/D (Preprocessor Definitions)

Defines a preprocessing symbol for a source file.

Syntax

/D[ ]name[= | # [{ string | number }] ]
/D[ ]"name[= | # [{ string | number }] ]"

Remarks

You can use this symbol together with #if or #ifdef to compile source code conditionally. The symbol definition remains in effect until it's redefined in the code, or is undefined in the code by an #undef directive.

/D has the same effect as a #define directive at the beginning of a source code file. The difference is that /D strips quotation marks on the command line, and a #define directive keeps them. You can have whitespace between the /D and the symbol. There can't be whitespace between the symbol and the equals sign, or between the equals sign and any value assigned.

By default, the value associated with a symbol is 1. For example, /D name is equivalent to /D name=1. In the example at the end of this article, the definition of TEST is shown to print 1.

Compiling by using /D name= causes the symbol name to have no associated value. Although the symbol can still be used to conditionally compile code, it otherwise evaluates to nothing. In the example, if you compile by using /DTEST=, an error occurs. This behavior resembles the use of #define with or without a value.

The /D option doesn't support function-like macro definitions. To insert definitions that can't be defined on the command line, consider the /FI (Name forced include file) compiler option.

You can use /D multiple times on the command line to define additional symbols. If the same symbol is defined more than once, the last definition is used.

This command defines the symbol DEBUG in TEST.c:

CL /DDEBUG TEST.C

This command removes all occurrences of the keyword __far in TEST.c:

CL /D __far= TEST.C

The CL environment variable can't be set to a string that contains the equal sign. To use /D together with the CL environment variable, you must specify the number sign (#) instead of the equal sign:

SET CL=/DTEST#0

When you define a preprocessing symbol at the command prompt, consider both compiler parsing rules and shell parsing rules. For example, to define a percent-sign preprocessing symbol (%) in your program, specify two percent-sign characters (%%) at the command prompt. If you specify only one, a parsing error is emitted.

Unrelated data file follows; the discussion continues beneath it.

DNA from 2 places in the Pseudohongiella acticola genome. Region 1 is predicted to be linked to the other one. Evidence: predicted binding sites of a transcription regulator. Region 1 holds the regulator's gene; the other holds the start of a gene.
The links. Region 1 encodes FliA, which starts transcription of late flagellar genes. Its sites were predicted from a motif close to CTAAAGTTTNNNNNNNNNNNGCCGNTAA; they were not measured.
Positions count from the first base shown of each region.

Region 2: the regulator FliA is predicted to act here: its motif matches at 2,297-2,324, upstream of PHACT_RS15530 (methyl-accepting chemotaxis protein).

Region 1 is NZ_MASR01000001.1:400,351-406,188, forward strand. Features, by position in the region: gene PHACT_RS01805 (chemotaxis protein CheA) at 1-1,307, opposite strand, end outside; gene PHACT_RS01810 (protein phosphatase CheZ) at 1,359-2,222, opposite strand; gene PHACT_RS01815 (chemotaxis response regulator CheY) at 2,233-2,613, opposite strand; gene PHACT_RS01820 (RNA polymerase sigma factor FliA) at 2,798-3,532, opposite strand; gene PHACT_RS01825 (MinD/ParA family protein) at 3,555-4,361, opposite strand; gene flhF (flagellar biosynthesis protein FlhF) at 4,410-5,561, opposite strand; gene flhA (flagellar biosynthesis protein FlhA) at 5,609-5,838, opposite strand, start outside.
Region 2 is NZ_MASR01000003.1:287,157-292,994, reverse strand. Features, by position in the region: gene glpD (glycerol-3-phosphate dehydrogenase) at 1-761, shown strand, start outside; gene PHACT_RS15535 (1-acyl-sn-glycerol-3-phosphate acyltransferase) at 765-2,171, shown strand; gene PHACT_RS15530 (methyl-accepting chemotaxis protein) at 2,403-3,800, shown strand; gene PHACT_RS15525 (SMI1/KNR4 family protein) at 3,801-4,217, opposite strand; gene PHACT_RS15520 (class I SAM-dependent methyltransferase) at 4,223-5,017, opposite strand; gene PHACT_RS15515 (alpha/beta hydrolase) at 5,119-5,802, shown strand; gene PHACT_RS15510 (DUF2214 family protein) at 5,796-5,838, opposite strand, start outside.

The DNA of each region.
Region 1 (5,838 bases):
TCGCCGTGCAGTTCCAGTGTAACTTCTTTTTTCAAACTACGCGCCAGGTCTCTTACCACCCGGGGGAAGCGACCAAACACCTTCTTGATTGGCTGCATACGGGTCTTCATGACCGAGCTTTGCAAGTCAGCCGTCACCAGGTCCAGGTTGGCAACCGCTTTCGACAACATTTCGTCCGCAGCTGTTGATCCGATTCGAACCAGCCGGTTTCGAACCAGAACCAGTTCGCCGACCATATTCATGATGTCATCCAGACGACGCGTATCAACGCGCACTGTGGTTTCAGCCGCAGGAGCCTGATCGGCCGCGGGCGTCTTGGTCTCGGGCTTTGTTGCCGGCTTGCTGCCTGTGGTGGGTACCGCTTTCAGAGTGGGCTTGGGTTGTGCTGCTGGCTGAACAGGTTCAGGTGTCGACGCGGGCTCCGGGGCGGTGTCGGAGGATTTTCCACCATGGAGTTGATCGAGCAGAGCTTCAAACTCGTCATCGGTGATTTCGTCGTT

CL /DTEST=%% TEST.C

To set this compiler option in the Visual Studio development environment

  1. Open the project Property Pages dialog box. For more information, see Set C++ compiler and build properties in Visual Studio.

  2. In the left pane, select Configuration Properties, C/C++, Preprocessor.

  3. In the right pane, in the right-hand column of the Preprocessor Definitions property, open the drop-down menu and choose Edit.

  4. In the Preprocessor Definitions dialog box, add (one per line), modify, or delete one or more definitions. Choose OK to save your changes.

    You don't need to include the '/D' option prefix on the definitions you specify here. In the property page, definitions are separated by semicolons (;).

To set this compiler option programmatically

Example

// cpp_D_compiler_option.cpp
// compile with: cl /EHsc /DTEST cpp_D_compiler_option.cpp
#include <stdio.h>

int main( )
{
#ifdef TEST
    printf_s("TEST defined %d\n", TEST);
#else
    printf_s("TEST not defined\n");
#endif
}
TEST defined 1

See also

MSVC Compiler Options
MSVC Compiler Command-Line Syntax
/FI (Name forced include file)
/U, /u (Undefine Symbols)
#undef Directive (C/C++)
#define Directive (C/C++)